However, one reason I write is that perhaps my unique case can help shed more light on others unique cases too. Our stories are simply that – the truth of what is happening in our life as a WHOLE person. The truth of a complicated and rare medical journey in a complicated and unique human being.

I am not sure where to begin this next chapter in my story apart from to describe the events leading up to my hospital admission and the revelation that we may well be dealing with chronic spinal canal nerve inflammation as well as a spinal CSF leak.

Spinal CSF Leak

I do not have time in this blog article to explain my medical history since I fell off that ladder in January 2015. And how I fell onto my head, neck and spine very hard. How I was diagnosed with post concussion syndrome, then finally 2 months later a spinal CSF leak. (See this original article). I do not have much room here to explain that my current NHS ‘intracranial pressure MDT’ have seen evidence on my MRI of a small CSF leak in my neck (cervical ventral spine). To read more about that please see this blog article.

PLEASE NOTE: Many of my ‘arachnoiditis symptoms’ started after that fall alongside the ‘spinal csf leak symptoms’.

They have always been very interconnected. Apart from the severe lower back/ sacrum pain. (That got worse over the latter months to years after that original fall). However, many of these key symptoms were there from that first week after I fell – it’s just the more severe pain was more in my neck rather than lower spine the first few months (Query – maybe it could have started as ‘cervical arachnoiditis’ around the potential leak site following the trauma & spread as arachnoiditis can?). My neck certainly took much impact in a funny position with my head hitting a raised ledge. All the main bruising was all down my right arm and pain into my middle fingers. I have always had major nerve issues and acute stiffness in my neck (although that is also typical of SIH neck pain). Although I also developed the severe leg weakness & gait issues and whole body tingling/ spasms & jerking etc from that first week – so I am not sure how it all works together.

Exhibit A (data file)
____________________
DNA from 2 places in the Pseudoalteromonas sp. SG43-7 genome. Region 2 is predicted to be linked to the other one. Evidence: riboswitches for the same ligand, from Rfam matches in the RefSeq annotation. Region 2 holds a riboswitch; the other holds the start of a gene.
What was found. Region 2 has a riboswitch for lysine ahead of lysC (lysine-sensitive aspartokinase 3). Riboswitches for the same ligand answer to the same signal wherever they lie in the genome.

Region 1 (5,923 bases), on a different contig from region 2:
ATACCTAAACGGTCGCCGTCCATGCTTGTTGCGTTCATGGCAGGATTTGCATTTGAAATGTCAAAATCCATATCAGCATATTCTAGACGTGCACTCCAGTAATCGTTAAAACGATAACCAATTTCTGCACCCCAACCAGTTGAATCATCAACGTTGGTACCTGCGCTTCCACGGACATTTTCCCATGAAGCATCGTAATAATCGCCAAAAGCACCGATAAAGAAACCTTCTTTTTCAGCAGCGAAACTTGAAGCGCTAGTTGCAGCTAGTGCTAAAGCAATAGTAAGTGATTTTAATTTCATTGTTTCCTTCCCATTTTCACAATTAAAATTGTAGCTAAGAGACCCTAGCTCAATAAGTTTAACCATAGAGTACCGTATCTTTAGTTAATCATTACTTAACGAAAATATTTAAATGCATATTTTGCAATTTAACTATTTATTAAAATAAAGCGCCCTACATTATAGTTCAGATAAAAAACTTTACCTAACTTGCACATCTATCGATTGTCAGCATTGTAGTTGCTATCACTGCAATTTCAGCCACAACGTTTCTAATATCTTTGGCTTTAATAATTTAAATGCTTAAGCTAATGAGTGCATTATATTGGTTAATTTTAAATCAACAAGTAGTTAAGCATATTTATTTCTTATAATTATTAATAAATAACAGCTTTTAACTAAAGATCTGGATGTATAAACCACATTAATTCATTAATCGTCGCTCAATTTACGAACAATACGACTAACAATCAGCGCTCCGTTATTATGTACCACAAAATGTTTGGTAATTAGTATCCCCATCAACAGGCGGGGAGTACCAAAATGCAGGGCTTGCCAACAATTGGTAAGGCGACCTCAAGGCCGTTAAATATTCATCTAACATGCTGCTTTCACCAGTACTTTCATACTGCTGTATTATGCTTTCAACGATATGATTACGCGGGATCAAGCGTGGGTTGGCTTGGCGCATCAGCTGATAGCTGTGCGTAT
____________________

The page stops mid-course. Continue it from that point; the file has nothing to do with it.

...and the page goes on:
And just to state here: I have not had a medical procedure in or near my spine since September 2017.

 

This Relapse/ Flare Story

This relapse actually followed my typical pattern of relapse (last one Spring 2019). There was no clear trigger this time – although in hindsight Covid lockdown brought changes to my routine that might have added to things. For about 2 weeks before it fully hit me I began to feel more unwell than usual. My forever troublesome back/ sacrum area was getting worse again and that was causing me to often lay down more than my head. I felt like I had 100 tiny pins stuck in my sacrum and down my legs. My legs started getting markedly weaker especially towards the end of short walks. I had more pins & needles in my legs, feet, saddle area, arms and hands. My head and ‘normal leak symptoms’ were also clearly worse.

So we typically asked those questions – ‘Am I doing too much?’ ‘Perhaps I need more rest?’ ‘Perhaps I have a virus or even coronavirus ‘(I even ordered a test). But this time there was something else. I felt like a had a UTI – and my bladder didn’t feel right. I just felt like I constantly needed the loo and there was a constant burning around those nerves too. And that’s bad for me because for years going for a wee makes my head much worse. So it was all just so painful for me. So I did a urine sample for the GP nothing came back as abnormal. Everything was getting increasingly painful & exhausting.